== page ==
Apalachicola Bay water sources dry up, but legal bills from court battle still flow

Florida and Georgia have been fighting over access to fresh water for decades.  And now Florida fishermen are paying for it. 

The state just shut down much of the state’s oyster industry for the next five years. While commercial harvesters collect oysters in different parts of the state, historically most -- and at one point 90-percent -- came from the Apalachicola Bay in North Florida. 

The state said it had to ban harvesting oysters there because of how the water war with Georgia has damaged the bay. 

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The growing population of the Atlanta area is sucking much of the water out of our river systems before it reaches Florida. Atlanta water managers says they need it more than us. 

"That water is critical to our way of life. We don't have an alternate source....making sure that we have access to it is critical to the economy,” said Katherine Zitsch, Atlanta Regional Commission natural resources manager. 

As the rivers flow south from Atlanta, south Georgia cotton and peanut farmers suck up much more.  As the flow of fresh river water from Georgia is drying up, salt water from the Gulf is flooding into the Apalachicola Bay.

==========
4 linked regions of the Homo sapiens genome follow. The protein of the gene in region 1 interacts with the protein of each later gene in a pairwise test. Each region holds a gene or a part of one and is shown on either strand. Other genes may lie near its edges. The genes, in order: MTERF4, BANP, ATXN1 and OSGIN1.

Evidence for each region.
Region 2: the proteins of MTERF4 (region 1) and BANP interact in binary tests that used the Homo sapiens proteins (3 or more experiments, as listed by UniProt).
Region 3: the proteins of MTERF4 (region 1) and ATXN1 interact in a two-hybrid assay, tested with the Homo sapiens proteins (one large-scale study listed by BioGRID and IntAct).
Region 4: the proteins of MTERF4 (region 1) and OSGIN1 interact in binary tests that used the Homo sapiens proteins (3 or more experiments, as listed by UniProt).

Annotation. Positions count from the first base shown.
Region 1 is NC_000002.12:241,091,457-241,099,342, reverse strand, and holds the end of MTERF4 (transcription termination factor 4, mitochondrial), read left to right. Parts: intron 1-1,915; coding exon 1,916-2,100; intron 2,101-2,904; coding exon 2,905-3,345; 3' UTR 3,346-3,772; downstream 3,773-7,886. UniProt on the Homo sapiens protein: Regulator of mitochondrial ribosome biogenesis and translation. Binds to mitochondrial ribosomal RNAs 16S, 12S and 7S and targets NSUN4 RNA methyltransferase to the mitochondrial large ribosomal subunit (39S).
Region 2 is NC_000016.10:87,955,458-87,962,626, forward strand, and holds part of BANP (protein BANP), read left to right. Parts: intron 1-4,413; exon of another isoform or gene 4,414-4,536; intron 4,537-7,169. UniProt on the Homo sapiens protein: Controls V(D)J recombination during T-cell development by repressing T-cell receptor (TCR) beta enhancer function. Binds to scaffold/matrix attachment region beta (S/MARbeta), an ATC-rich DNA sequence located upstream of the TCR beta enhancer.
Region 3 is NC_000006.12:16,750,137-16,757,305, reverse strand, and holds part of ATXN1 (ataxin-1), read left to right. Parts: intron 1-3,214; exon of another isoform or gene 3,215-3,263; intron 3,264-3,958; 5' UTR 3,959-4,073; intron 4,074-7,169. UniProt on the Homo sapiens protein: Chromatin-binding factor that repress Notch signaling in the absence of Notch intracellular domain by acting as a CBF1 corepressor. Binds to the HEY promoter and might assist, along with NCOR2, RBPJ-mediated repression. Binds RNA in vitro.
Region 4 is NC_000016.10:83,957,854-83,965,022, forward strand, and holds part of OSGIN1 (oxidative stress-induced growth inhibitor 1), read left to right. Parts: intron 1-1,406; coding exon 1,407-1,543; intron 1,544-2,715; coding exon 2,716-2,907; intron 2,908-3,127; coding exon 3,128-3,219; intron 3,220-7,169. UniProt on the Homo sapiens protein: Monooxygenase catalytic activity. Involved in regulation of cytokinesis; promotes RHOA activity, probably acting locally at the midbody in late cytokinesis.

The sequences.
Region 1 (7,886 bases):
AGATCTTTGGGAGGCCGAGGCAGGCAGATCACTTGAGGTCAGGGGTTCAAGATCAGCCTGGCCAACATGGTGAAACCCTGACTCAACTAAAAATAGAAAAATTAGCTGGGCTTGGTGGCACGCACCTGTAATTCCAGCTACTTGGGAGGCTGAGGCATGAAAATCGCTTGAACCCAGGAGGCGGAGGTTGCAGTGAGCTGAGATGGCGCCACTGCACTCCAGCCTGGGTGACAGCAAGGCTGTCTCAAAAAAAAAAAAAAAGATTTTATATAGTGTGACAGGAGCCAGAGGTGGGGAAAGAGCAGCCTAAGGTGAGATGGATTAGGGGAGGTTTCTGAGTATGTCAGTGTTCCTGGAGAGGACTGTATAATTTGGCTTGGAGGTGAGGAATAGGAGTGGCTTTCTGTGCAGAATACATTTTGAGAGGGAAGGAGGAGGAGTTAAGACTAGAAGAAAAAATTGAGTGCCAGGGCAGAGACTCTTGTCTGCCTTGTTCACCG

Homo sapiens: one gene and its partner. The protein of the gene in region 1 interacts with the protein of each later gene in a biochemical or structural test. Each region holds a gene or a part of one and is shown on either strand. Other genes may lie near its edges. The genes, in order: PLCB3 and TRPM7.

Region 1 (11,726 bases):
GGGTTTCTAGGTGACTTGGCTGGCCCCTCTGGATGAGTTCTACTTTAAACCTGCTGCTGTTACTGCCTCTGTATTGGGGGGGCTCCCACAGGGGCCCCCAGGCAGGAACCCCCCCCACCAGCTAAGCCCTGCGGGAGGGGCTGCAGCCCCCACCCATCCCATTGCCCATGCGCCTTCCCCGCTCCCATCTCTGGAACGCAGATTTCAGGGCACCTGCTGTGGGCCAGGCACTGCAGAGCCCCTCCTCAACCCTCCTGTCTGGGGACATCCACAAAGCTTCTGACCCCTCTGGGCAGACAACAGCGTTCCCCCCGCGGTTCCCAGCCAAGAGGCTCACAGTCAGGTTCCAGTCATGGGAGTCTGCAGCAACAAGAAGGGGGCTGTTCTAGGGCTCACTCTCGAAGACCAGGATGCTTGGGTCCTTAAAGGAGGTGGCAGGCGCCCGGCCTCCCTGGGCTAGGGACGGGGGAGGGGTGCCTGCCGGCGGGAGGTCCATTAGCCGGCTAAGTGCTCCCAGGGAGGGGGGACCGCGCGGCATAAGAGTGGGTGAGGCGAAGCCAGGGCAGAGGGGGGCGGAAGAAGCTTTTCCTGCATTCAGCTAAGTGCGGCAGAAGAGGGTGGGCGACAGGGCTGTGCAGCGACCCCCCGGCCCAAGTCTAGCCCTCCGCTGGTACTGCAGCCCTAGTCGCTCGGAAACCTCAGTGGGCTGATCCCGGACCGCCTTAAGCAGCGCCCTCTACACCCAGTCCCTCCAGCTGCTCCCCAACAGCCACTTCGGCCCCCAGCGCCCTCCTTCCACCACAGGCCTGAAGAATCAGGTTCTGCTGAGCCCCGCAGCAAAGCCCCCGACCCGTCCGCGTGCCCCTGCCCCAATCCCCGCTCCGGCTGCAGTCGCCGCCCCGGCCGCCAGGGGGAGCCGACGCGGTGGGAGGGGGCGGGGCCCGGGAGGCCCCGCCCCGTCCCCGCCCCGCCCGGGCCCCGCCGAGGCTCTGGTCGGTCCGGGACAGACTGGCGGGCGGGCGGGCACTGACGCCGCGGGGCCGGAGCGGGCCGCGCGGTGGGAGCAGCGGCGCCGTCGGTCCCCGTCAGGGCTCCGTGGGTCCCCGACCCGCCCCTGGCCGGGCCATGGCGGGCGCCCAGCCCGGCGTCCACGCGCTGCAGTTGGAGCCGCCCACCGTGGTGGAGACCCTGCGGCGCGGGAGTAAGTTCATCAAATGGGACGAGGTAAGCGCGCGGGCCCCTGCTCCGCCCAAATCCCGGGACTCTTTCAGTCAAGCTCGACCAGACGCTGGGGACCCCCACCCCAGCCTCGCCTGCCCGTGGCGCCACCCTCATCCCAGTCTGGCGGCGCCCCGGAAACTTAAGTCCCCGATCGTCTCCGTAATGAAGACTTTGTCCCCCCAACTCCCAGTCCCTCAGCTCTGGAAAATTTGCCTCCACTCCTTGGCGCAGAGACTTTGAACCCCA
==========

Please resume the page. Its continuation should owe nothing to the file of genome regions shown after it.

That's changing the salinity, altering the food web, and wiping out the oysters.

It leaves Florida with a dying bay in north Florida and a losing legal battle that has burned state taxpayers for years. 

Former Governor Rick Scott ramped up the war in 2013 by suing Georgia in the U.S. Supreme Court. Florida picked outside lawyers who charge up to $825 an hour. 

Franklin County fishermen said it wouldn't work.

“We said that's not going to solve anything for us," noted Shannon Hartsfield, who speaks for Franklin County seafood workers, pointing out that the U.S. Army Corps of Engineers controls the flow of water between the states. Plus, the Corps reports to Congress, not Georgia. 

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Hartsfield and other harvesters warned Florida was suing the wrong entity. "You can go at it from any angle you want; it's not a winning battle when you're suing Georgia."

After the lawyers racked up more than $50-million from state taxpayers, the special master in the case determined Florida had sued the wrong party.

Then in December, after more than $57-million of legal work, the courts once again sided with Georgia.

The feds have declared the natural fisheries a disaster, and now the state is banning oyster harvesting in that bay for the next five years, shutting it down in the hope of rebuilding and restoring it. 

Meanwhile, the litigation is still ongoing and in the hands of the U.S. Supreme Court.